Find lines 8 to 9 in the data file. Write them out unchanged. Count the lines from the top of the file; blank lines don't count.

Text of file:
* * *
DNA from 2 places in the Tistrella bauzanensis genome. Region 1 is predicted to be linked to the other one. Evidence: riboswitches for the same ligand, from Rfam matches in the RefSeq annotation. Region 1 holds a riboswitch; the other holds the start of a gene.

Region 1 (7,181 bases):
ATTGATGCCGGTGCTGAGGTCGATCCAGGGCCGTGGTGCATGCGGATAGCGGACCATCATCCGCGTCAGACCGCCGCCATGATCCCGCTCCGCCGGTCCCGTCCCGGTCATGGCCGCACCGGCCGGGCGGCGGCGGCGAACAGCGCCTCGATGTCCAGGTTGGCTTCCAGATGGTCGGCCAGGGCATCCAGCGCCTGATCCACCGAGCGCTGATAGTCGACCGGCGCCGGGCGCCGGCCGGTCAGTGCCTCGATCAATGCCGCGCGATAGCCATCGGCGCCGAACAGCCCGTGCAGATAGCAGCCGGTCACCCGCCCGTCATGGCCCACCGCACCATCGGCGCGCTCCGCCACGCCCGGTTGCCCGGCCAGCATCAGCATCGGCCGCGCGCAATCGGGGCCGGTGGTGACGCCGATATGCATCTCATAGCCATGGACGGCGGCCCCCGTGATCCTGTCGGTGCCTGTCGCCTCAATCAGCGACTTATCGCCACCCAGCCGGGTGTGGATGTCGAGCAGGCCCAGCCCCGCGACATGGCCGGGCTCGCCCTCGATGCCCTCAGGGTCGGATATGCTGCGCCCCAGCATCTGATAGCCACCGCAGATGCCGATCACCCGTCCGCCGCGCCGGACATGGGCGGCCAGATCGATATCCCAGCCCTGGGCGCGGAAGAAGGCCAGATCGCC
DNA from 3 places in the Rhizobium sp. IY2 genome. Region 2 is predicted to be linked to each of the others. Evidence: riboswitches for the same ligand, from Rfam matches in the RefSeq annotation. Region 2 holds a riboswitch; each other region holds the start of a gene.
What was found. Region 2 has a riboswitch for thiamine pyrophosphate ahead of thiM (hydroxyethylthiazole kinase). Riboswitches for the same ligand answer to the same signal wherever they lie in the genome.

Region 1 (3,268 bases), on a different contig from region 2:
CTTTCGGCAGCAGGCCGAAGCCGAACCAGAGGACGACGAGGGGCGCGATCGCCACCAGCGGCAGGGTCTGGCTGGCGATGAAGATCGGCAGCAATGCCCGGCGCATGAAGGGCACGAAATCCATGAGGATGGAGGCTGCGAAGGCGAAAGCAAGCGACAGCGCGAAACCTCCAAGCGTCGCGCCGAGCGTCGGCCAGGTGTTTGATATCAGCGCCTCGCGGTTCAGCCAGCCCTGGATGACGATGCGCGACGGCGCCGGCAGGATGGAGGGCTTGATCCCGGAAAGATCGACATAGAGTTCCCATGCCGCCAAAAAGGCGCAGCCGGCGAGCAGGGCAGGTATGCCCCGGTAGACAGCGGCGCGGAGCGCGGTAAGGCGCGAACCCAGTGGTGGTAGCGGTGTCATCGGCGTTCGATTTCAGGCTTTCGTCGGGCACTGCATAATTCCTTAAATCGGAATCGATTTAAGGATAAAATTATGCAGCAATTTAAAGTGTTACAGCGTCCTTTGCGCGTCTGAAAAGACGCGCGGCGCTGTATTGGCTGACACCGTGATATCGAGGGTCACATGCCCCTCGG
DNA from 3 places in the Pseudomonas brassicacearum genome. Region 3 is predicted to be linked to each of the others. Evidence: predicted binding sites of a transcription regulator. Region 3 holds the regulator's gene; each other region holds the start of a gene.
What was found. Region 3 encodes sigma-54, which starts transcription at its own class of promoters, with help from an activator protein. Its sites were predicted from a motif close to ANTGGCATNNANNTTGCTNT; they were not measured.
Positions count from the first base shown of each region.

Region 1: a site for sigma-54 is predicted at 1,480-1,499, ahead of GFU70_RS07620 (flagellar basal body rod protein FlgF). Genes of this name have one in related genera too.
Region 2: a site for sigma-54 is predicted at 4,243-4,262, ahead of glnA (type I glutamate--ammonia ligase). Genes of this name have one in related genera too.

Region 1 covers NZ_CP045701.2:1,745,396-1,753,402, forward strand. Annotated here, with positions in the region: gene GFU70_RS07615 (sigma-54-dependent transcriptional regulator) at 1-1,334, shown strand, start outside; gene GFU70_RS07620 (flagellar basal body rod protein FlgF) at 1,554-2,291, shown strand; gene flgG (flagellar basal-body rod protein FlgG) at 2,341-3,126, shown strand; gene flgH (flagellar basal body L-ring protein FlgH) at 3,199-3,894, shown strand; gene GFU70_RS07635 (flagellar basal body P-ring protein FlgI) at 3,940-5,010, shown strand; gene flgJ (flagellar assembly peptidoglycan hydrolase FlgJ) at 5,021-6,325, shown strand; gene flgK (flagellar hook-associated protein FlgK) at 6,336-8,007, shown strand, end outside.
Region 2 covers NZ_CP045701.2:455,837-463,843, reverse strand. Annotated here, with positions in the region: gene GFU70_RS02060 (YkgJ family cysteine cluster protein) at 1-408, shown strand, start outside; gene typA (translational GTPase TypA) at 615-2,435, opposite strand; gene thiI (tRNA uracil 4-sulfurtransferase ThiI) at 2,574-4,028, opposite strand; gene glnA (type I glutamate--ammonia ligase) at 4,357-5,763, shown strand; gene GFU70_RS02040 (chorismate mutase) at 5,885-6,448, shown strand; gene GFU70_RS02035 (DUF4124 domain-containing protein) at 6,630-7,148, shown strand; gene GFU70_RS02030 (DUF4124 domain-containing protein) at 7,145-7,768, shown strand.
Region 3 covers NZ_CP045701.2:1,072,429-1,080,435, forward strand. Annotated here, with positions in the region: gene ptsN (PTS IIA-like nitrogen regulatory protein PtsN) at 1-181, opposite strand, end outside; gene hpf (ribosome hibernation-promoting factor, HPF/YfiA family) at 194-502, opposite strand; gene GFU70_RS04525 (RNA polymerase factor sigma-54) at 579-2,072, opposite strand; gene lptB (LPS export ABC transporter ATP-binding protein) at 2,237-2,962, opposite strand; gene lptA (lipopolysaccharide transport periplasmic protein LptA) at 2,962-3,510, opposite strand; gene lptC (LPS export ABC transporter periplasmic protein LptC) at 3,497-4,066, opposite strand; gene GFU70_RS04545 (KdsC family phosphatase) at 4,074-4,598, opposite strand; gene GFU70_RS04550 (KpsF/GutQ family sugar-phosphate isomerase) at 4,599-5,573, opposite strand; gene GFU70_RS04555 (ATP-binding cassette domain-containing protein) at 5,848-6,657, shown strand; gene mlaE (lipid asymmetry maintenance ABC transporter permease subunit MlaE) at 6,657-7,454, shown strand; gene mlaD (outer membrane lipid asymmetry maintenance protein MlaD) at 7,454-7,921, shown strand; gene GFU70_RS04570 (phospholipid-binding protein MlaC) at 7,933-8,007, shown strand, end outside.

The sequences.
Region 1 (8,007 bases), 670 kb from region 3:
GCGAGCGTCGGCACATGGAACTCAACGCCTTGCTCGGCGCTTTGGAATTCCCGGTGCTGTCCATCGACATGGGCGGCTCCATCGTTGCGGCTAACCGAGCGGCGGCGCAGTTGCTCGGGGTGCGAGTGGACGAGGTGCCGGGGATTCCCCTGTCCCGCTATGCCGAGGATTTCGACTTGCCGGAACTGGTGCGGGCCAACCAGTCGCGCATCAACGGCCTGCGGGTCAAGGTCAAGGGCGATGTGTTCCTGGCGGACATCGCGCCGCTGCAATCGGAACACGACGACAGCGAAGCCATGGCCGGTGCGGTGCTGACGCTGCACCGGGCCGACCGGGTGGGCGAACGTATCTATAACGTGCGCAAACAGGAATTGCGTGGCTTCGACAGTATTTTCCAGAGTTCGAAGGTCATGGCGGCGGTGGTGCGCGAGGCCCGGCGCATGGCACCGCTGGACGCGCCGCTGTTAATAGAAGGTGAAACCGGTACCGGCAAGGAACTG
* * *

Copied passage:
DNA from 3 places in the Pseudomonas brassicacearum genome. Region 3 is predicted to be linked to each of the others. Evidence: predicted binding sites of a transcription regulator. Region 3 holds the regulator's gene; each other region holds the start of a gene.
What was found. Region 3 encodes sigma-54, which starts transcription at its own class of promoters, with help from an activator protein. Its sites were predicted from a motif close to ANTGGCATNNANNTTGCTNT; they were not measured.